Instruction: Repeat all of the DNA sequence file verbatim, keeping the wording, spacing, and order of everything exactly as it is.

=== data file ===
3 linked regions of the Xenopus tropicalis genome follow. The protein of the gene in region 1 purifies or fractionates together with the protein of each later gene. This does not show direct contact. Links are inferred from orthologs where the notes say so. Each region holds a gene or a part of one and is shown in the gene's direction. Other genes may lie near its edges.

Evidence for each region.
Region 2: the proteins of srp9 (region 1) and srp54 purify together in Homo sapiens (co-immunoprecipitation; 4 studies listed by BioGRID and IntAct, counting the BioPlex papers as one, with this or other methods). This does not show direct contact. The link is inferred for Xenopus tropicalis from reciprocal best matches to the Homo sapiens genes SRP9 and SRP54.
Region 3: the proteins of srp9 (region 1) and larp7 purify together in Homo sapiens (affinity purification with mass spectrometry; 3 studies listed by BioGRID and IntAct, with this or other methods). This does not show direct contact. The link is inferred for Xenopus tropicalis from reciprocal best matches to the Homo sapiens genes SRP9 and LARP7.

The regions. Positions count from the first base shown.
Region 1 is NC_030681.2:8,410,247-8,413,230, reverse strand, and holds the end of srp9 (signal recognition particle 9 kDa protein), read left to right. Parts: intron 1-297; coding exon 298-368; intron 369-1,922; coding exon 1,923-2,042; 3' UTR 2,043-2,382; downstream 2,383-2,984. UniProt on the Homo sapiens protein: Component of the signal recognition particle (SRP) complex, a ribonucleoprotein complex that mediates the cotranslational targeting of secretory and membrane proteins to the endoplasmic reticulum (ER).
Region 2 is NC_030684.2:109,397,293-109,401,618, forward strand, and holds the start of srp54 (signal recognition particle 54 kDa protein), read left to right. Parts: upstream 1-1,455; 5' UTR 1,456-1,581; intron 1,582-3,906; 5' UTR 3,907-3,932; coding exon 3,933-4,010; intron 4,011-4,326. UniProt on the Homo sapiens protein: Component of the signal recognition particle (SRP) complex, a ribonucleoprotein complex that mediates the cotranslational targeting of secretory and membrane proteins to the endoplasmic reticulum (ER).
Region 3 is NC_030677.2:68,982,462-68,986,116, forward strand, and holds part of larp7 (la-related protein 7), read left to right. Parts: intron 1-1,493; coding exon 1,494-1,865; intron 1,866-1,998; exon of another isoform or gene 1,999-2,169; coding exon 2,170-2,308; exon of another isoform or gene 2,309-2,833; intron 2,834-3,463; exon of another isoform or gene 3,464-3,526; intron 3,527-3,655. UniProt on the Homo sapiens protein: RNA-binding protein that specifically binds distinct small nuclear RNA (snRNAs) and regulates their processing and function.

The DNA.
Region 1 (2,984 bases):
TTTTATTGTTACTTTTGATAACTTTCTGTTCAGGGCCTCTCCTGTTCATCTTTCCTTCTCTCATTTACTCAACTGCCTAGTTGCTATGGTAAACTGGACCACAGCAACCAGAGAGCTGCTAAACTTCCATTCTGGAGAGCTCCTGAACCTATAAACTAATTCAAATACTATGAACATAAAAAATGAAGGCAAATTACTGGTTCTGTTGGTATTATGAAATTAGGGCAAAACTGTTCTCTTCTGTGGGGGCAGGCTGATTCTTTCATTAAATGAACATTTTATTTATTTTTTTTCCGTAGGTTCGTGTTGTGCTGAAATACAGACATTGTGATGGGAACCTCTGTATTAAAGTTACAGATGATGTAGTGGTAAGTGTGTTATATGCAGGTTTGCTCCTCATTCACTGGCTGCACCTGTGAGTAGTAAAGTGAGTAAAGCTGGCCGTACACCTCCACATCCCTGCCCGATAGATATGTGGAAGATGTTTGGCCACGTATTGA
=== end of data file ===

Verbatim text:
3 linked regions of the Xenopus tropicalis genome follow. The protein of the gene in region 1 purifies or fractionates together with the protein of each later gene. This does not show direct contact. Links are inferred from orthologs where the notes say so. Each region holds a gene or a part of one and is shown in the gene's direction. Other genes may lie near its edges.

Evidence for each region.
Region 2: the proteins of srp9 (region 1) and srp54 purify together in Homo sapiens (co-immunoprecipitation; 4 studies listed by BioGRID and IntAct, counting the BioPlex papers as one, with this or other methods). This does not show direct contact. The link is inferred for Xenopus tropicalis from reciprocal best matches to the Homo sapiens genes SRP9 and SRP54.
Region 3: the proteins of srp9 (region 1) and larp7 purify together in Homo sapiens (affinity purification with mass spectrometry; 3 studies listed by BioGRID and IntAct, with this or other methods). This does not show direct contact. The link is inferred for Xenopus tropicalis from reciprocal best matches to the Homo sapiens genes SRP9 and LARP7.

The regions. Positions count from the first base shown.
Region 1 is NC_030681.2:8,410,247-8,413,230, reverse strand, and holds the end of srp9 (signal recognition particle 9 kDa protein), read left to right. Parts: intron 1-297; coding exon 298-368; intron 369-1,922; coding exon 1,923-2,042; 3' UTR 2,043-2,382; downstream 2,383-2,984. UniProt on the Homo sapiens protein: Component of the signal recognition particle (SRP) complex, a ribonucleoprotein complex that mediates the cotranslational targeting of secretory and membrane proteins to the endoplasmic reticulum (ER).
Region 2 is NC_030684.2:109,397,293-109,401,618, forward strand, and holds the start of srp54 (signal recognition particle 54 kDa protein), read left to right. Parts: upstream 1-1,455; 5' UTR 1,456-1,581; intron 1,582-3,906; 5' UTR 3,907-3,932; coding exon 3,933-4,010; intron 4,011-4,326. UniProt on the Homo sapiens protein: Component of the signal recognition particle (SRP) complex, a ribonucleoprotein complex that mediates the cotranslational targeting of secretory and membrane proteins to the endoplasmic reticulum (ER).
Region 3 is NC_030677.2:68,982,462-68,986,116, forward strand, and holds part of larp7 (la-related protein 7), read left to right. Parts: intron 1-1,493; coding exon 1,494-1,865; intron 1,866-1,998; exon of another isoform or gene 1,999-2,169; coding exon 2,170-2,308; exon of another isoform or gene 2,309-2,833; intron 2,834-3,463; exon of another isoform or gene 3,464-3,526; intron 3,527-3,655. UniProt on the Homo sapiens protein: RNA-binding protein that specifically binds distinct small nuclear RNA (snRNAs) and regulates their processing and function.

The DNA.
Region 1 (2,984 bases):
TTTTATTGTTACTTTTGATAACTTTCTGTTCAGGGCCTCTCCTGTTCATCTTTCCTTCTCTCATTTACTCAACTGCCTAGTTGCTATGGTAAACTGGACCACAGCAACCAGAGAGCTGCTAAACTTCCATTCTGGAGAGCTCCTGAACCTATAAACTAATTCAAATACTATGAACATAAAAAATGAAGGCAAATTACTGGTTCTGTTGGTATTATGAAATTAGGGCAAAACTGTTCTCTTCTGTGGGGGCAGGCTGATTCTTTCATTAAATGAACATTTTATTTATTTTTTTTCCGTAGGTTCGTGTTGTGCTGAAATACAGACATTGTGATGGGAACCTCTGTATTAAAGTTACAGATGATGTAGTGGTAAGTGTGTTATATGCAGGTTTGCTCCTCATTCACTGGCTGCACCTGTGAGTAGTAAAGTGAGTAAAGCTGGCCGTACACCTCCACATCCCTGCCCGATAGATATGTGGAAGATGTTTGGCCACGTATTGA